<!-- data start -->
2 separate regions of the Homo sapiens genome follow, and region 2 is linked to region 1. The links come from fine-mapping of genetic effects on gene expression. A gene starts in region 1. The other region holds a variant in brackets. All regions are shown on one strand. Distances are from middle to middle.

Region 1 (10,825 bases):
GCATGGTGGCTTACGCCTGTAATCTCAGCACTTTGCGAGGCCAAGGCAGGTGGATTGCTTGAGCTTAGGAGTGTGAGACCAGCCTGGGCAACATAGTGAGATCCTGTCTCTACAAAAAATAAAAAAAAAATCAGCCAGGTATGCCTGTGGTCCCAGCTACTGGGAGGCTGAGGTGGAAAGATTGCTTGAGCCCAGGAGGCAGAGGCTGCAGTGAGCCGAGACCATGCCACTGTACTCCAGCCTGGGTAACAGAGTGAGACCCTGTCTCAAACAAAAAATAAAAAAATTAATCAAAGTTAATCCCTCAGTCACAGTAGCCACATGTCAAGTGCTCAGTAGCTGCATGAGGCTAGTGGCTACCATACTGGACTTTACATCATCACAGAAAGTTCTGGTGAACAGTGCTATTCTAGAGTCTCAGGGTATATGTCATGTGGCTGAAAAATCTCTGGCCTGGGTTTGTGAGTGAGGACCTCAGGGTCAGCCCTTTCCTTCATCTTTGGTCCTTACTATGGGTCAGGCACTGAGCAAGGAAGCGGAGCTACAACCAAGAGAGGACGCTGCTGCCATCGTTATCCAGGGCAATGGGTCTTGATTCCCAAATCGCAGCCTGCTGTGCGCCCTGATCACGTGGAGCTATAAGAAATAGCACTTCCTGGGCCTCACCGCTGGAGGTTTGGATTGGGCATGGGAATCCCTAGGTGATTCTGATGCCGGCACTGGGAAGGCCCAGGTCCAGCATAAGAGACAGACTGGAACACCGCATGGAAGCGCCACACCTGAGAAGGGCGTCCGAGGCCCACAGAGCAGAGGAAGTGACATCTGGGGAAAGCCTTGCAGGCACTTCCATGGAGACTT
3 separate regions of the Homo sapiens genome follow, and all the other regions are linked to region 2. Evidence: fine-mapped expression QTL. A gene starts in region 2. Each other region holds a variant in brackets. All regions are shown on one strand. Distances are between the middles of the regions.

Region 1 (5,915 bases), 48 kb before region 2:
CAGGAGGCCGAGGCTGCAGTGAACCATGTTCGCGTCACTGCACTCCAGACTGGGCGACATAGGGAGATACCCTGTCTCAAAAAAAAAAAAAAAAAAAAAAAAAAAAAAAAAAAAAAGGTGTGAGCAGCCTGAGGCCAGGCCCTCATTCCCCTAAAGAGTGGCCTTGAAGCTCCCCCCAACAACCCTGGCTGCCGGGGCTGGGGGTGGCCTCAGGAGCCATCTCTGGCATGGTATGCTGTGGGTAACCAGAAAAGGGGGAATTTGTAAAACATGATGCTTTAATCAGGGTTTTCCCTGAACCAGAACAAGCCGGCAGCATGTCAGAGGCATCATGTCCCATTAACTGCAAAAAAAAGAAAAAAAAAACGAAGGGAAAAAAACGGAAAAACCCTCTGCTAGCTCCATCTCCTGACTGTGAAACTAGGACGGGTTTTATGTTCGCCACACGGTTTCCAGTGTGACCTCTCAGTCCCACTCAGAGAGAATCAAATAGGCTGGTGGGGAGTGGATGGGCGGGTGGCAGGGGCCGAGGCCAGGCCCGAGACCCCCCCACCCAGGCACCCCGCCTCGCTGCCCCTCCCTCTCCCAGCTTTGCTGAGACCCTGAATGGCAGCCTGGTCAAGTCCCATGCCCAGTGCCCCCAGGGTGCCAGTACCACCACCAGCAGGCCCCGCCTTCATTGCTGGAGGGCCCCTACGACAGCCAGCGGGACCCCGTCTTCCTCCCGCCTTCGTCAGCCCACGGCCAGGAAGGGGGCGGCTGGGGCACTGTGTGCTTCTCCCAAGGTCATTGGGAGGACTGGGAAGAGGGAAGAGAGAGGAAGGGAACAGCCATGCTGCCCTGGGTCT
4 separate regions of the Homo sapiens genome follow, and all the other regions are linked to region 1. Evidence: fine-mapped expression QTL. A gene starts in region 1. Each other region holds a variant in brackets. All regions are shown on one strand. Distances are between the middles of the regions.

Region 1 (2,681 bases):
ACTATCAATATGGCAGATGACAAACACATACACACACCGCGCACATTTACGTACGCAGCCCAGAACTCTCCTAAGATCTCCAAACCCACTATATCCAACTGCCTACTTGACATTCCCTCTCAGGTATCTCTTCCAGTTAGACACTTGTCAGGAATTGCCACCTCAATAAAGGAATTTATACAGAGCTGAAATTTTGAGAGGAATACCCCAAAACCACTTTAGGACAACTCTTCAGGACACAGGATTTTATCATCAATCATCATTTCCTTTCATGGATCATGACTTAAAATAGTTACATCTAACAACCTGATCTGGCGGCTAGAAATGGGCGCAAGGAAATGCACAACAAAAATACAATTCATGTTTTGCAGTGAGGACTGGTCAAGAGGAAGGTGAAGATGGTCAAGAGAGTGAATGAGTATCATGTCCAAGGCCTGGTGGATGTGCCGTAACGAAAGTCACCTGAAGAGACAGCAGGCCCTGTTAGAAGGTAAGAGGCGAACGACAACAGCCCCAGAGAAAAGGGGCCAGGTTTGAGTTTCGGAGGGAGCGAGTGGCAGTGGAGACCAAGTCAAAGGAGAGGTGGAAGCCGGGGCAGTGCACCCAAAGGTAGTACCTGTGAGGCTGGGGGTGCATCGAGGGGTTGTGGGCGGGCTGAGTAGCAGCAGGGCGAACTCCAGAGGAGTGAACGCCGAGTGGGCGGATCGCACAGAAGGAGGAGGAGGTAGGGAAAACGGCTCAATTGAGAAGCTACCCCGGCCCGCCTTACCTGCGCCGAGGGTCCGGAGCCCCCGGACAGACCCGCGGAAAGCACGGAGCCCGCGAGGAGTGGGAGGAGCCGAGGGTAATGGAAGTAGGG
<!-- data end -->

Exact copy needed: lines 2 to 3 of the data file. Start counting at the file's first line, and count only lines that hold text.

Region 1 (10,825 bases):
GCATGGTGGCTTACGCCTGTAATCTCAGCACTTTGCGAGGCCAAGGCAGGTGGATTGCTTGAGCTTAGGAGTGTGAGACCAGCCTGGGCAACATAGTGAGATCCTGTCTCTACAAAAAATAAAAAAAAAATCAGCCAGGTATGCCTGTGGTCCCAGCTACTGGGAGGCTGAGGTGGAAAGATTGCTTGAGCCCAGGAGGCAGAGGCTGCAGTGAGCCGAGACCATGCCACTGTACTCCAGCCTGGGTAACAGAGTGAGACCCTGTCTCAAACAAAAAATAAAAAAATTAATCAAAGTTAATCCCTCAGTCACAGTAGCCACATGTCAAGTGCTCAGTAGCTGCATGAGGCTAGTGGCTACCATACTGGACTTTACATCATCACAGAAAGTTCTGGTGAACAGTGCTATTCTAGAGTCTCAGGGTATATGTCATGTGGCTGAAAAATCTCTGGCCTGGGTTTGTGAGTGAGGACCTCAGGGTCAGCCCTTTCCTTCATCTTTGGTCCTTACTATGGGTCAGGCACTGAGCAAGGAAGCGGAGCTACAACCAAGAGAGGACGCTGCTGCCATCGTTATCCAGGGCAATGGGTCTTGATTCCCAAATCGCAGCCTGCTGTGCGCCCTGATCACGTGGAGCTATAAGAAATAGCACTTCCTGGGCCTCACCGCTGGAGGTTTGGATTGGGCATGGGAATCCCTAGGTGATTCTGATGCCGGCACTGGGAAGGCCCAGGTCCAGCATAAGAGACAGACTGGAACACCGCATGGAAGCGCCACACCTGAGAAGGGCGTCCGAGGCCCACAGAGCAGAGGAAGTGACATCTGGGGAAAGCCTTGCAGGCACTTCCATGGAGACTT